PGS shows a Giant target-reserve south of Crete

E. Conophagos, N. Lygeros, A. Foscolos

Translated from the Greek by Athena Kehagias




In June 2013, PGS presented for the first time in London, the initial results of the underwater seismic surveys of the Ionian Sea and those south of Crete (Video Presentation of the PGS).
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These recordings have already shown that, just 50 kilometers south of the Gulf of Messara, ie the marine plot 14 of the Greek EEZ, there is a gigantic geological structure of which the base field exceeds the 200 square kilometers, and which we've recommended to be named Minos as per the mythological hero of Crete.
In comparison, the extent of the geological structure of the deposit Aphrodite, in the marine plot 12 of the Cypriot EEZ, is approximately 100 square kilometers with recoverable reserves in the order of around 140 Billion m3).
A recent detailed reprocessing of these seismic lines that determined the specific structure, indicated clearly that there are reasonable chances - that the particular psammite-target (sandstones) of the lower Miocene - is covered by Messinian salts and medium Miocene clays, as that is the case in the already discovered natural gas deposits in the Eastern Mediterranean.
The sea depth at which the structure is located is about 1,500 meters, and the required depth of drilling for its evaluation, is estimated to be about 3,000 meters below the seabed.
Our first evaluation of the potential of natural gas in cubic meters (m3) that such a target deposit could contain, in case of hydrocarbon discovery after drilling (12% chance of discovery), gave the following results:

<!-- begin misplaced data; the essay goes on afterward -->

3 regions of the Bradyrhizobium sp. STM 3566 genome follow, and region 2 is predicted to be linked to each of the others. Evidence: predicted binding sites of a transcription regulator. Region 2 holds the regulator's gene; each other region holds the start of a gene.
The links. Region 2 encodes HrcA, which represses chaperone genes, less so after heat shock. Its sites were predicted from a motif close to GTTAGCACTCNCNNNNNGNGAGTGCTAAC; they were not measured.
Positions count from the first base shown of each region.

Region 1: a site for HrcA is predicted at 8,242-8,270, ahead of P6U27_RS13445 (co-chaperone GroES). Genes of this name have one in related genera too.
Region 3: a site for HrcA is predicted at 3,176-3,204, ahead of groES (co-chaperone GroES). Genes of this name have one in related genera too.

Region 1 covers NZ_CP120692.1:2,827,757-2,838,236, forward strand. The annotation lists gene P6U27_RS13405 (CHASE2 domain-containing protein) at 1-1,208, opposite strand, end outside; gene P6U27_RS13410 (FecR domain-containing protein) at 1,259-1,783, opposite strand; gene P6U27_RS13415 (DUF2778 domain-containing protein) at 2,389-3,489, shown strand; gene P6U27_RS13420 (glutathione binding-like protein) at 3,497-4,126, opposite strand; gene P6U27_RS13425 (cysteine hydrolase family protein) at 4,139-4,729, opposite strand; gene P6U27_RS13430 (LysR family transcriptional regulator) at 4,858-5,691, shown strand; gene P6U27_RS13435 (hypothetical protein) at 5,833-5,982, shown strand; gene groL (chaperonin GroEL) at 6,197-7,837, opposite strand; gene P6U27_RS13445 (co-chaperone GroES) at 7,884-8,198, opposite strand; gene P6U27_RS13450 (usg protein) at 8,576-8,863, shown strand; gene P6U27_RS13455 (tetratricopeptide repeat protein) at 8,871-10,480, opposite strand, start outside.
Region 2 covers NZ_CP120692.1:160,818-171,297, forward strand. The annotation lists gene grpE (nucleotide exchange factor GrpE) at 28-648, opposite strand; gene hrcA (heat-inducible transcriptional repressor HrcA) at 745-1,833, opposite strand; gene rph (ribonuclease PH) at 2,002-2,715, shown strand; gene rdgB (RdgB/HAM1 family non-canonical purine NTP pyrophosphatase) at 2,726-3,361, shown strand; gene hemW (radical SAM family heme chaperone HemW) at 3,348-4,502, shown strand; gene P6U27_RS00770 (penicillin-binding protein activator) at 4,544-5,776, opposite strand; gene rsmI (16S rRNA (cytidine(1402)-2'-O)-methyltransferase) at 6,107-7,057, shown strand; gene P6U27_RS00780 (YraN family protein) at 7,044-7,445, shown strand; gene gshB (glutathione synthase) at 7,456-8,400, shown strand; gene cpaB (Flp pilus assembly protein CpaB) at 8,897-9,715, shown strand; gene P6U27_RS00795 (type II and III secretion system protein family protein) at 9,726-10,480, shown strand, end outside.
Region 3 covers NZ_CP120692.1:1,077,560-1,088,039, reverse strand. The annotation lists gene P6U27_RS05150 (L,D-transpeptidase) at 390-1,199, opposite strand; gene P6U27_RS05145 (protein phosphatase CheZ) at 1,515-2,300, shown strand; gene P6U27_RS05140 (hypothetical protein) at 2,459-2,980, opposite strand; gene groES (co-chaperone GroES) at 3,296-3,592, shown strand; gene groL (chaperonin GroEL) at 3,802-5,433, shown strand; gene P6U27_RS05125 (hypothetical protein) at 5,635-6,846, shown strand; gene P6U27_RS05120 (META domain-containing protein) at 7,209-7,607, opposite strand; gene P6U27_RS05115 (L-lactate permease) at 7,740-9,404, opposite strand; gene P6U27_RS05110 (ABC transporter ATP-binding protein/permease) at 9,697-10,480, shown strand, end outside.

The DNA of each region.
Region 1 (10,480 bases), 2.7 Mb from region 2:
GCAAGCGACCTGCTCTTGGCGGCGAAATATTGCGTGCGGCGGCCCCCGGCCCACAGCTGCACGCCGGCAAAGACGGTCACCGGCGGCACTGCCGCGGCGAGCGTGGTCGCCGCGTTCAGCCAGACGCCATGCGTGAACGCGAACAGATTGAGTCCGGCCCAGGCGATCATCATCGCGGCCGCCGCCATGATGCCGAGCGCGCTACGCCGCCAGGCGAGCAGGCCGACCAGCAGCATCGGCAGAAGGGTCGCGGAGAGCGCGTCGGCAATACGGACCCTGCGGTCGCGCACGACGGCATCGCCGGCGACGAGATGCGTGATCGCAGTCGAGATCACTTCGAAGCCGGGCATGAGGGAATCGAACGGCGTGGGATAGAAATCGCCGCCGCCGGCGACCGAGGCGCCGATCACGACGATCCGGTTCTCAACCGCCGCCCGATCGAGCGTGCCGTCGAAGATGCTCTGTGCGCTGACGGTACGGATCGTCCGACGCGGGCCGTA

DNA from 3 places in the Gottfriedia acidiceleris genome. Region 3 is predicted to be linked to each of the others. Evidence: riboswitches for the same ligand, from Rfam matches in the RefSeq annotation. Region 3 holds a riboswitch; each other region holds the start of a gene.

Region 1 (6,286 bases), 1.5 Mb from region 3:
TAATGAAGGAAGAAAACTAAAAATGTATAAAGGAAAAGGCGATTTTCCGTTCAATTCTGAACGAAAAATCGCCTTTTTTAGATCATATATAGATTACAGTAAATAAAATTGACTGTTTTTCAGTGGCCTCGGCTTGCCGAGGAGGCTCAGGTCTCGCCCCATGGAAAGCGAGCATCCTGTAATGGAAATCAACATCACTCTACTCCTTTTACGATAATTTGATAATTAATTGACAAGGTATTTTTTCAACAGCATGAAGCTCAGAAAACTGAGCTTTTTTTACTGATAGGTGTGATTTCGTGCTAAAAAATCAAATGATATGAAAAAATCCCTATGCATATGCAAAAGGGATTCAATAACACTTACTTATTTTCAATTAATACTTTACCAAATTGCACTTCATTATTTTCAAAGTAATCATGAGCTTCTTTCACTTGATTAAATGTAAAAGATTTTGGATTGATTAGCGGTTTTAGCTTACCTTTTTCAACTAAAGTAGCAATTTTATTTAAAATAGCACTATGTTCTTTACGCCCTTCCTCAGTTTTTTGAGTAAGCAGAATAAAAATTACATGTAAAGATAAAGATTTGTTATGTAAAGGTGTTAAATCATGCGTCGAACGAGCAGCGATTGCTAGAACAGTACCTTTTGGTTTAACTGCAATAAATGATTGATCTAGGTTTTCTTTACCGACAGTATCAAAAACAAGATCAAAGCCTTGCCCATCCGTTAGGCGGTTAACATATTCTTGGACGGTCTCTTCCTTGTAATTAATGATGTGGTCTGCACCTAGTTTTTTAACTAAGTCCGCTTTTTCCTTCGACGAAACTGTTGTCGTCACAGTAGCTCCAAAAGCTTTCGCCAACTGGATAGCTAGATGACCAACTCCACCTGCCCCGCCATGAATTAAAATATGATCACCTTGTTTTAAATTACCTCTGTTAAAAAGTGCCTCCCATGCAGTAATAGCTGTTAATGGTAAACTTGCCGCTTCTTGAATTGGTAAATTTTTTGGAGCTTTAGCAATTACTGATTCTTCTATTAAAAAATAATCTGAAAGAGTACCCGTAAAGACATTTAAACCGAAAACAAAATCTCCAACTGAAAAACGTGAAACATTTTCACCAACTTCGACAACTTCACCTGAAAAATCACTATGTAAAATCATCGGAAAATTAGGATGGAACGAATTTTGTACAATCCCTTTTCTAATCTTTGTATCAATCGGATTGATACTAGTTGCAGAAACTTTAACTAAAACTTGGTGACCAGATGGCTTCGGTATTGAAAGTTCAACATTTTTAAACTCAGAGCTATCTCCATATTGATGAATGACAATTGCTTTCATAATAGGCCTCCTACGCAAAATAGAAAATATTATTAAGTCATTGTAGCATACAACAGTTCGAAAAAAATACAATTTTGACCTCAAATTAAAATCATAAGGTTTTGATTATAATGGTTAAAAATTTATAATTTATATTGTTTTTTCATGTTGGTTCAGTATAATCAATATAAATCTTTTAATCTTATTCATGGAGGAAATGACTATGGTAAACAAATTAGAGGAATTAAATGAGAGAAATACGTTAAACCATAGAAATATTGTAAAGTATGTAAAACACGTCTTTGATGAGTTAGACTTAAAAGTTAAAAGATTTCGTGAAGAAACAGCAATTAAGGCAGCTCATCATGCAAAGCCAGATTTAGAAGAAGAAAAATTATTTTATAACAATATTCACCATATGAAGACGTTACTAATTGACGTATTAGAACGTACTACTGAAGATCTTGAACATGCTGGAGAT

• Recoverable reserves 10 billion m3, with a 10% hydrocarbon inclusiveness level of the structure.
• Recoverable stock 45 Billion m3, with a 33% hydrocarbon inclusiveness level of the structure.
• Recoverable reserves 77 billion m3, with a 50% hydrocarbon inclusiveness level of the structure.
• Recoverable stocks 280 Billion m3, with an 100% hydrocarbon inclusiveness level of the structure.
We felt, that an overall beneficial thickness of the sandstones which are surrounding gaseous hydrocarbons is at 50 m (the effective hydrocarbons thickness of the sandstones in the Tamar reserve of the Israeli EEZ is 150 meters),with 20% porosity, with 70% hydrocarbon pore saturation, and an internal reserve pressure in the order of 200 Atm.
Taking in to account, that the expected medium-term Greek consumption is not expected to exceed the 7 billion m3 per year, this natural gas target-reserve could be assumed extremely interesting if we were to consider that the largest natural gas deposit ever discovered so far in Greece is that of South Kavala with recoverable reserves of around 1 billion m3.
We should note that the sea area south of Crete is another completely unexplored area.
For this reason our above stated calculations are indicative of the research interest in the area, and they should ASAP obtain practical confirmation of substantial existence of that specific target, with additional detailed seismic two-dimensional (2D) records, ie: with a denser grid.
Immediately after, this confirmation should be completed with three-dimensional (3D) seismics, and of course finally, that geological structure should obtain perforated drilling so as to definitively confirm the commercial existence of natural gas reserves, which could contribute to the promotion and the development of Greek EEZ.




















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